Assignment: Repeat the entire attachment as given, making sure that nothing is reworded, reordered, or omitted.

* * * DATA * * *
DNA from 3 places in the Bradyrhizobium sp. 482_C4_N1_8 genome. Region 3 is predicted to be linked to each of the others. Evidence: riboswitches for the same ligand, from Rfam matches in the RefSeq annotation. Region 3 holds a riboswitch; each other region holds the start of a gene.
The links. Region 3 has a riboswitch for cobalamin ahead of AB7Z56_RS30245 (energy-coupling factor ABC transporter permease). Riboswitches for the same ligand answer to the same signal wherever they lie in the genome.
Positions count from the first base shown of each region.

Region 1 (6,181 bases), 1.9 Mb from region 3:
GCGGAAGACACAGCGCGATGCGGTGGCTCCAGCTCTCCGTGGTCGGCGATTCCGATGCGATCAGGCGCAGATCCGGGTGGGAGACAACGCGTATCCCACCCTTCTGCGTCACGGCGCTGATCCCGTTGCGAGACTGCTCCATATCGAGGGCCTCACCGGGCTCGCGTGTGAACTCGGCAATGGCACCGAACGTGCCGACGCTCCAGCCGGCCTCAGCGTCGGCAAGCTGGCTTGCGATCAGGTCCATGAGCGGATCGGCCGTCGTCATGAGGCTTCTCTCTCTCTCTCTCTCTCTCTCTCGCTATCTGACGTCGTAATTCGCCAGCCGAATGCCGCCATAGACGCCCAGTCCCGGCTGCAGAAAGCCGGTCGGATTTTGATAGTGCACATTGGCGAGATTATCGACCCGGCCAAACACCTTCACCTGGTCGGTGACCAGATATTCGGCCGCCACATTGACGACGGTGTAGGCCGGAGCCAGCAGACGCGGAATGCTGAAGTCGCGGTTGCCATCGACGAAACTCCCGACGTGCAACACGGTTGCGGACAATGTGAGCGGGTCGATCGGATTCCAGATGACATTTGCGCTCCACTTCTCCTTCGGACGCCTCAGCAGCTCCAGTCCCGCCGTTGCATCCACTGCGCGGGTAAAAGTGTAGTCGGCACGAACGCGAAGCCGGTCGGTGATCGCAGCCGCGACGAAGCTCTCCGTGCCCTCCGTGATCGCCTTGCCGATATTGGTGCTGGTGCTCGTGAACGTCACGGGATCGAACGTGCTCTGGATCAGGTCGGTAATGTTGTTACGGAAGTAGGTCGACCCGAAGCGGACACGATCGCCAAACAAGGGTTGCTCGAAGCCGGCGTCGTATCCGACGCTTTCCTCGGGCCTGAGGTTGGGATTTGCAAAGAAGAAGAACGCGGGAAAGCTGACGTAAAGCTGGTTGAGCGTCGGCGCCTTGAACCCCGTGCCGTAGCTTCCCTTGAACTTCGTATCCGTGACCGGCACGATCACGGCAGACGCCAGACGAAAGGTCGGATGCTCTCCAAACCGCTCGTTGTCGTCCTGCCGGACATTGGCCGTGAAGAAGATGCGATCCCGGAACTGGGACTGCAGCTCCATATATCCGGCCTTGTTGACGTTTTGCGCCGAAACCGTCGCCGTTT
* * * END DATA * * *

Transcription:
DNA from 3 places in the Bradyrhizobium sp. 482_C4_N1_8 genome. Region 3 is predicted to be linked to each of the others. Evidence: riboswitches for the same ligand, from Rfam matches in the RefSeq annotation. Region 3 holds a riboswitch; each other region holds the start of a gene.
The links. Region 3 has a riboswitch for cobalamin ahead of AB7Z56_RS30245 (energy-coupling factor ABC transporter permease). Riboswitches for the same ligand answer to the same signal wherever they lie in the genome.
Positions count from the first base shown of each region.

Region 1 (6,181 bases), 1.9 Mb from region 3:
GCGGAAGACACAGCGCGATGCGGTGGCTCCAGCTCTCCGTGGTCGGCGATTCCGATGCGATCAGGCGCAGATCCGGGTGGGAGACAACGCGTATCCCACCCTTCTGCGTCACGGCGCTGATCCCGTTGCGAGACTGCTCCATATCGAGGGCCTCACCGGGCTCGCGTGTGAACTCGGCAATGGCACCGAACGTGCCGACGCTCCAGCCGGCCTCAGCGTCGGCAAGCTGGCTTGCGATCAGGTCCATGAGCGGATCGGCCGTCGTCATGAGGCTTCTCTCTCTCTCTCTCTCTCTCTCTCGCTATCTGACGTCGTAATTCGCCAGCCGAATGCCGCCATAGACGCCCAGTCCCGGCTGCAGAAAGCCGGTCGGATTTTGATAGTGCACATTGGCGAGATTATCGACCCGGCCAAACACCTTCACCTGGTCGGTGACCAGATATTCGGCCGCCACATTGACGACGGTGTAGGCCGGAGCCAGCAGACGCGGAATGCTGAAGTCGCGGTTGCCATCGACGAAACTCCCGACGTGCAACACGGTTGCGGACAATGTGAGCGGGTCGATCGGATTCCAGATGACATTTGCGCTCCACTTCTCCTTCGGACGCCTCAGCAGCTCCAGTCCCGCCGTTGCATCCACTGCGCGGGTAAAAGTGTAGTCGGCACGAACGCGAAGCCGGTCGGTGATCGCAGCCGCGACGAAGCTCTCCGTGCCCTCCGTGATCGCCTTGCCGATATTGGTGCTGGTGCTCGTGAACGTCACGGGATCGAACGTGCTCTGGATCAGGTCGGTAATGTTGTTACGGAAGTAGGTCGACCCGAAGCGGACACGATCGCCAAACAAGGGTTGCTCGAAGCCGGCGTCGTATCCGACGCTTTCCTCGGGCCTGAGGTTGGGATTTGCAAAGAAGAAGAACGCGGGAAAGCTGACGTAAAGCTGGTTGAGCGTCGGCGCCTTGAACCCCGTGCCGTAGCTTCCCTTGAACTTCGTATCCGTGACCGGCACGATCACGGCAGACGCCAGACGAAAGGTCGGATGCTCTCCAAACCGCTCGTTGTCGTCCTGCCGGACATTGGCCGTGAAGAAGATGCGATCCCGGAACTGGGACTGCAGCTCCATATATCCGGCCTTGTTGACGTTTTGCGCCGAAACCGTCGCCGTTT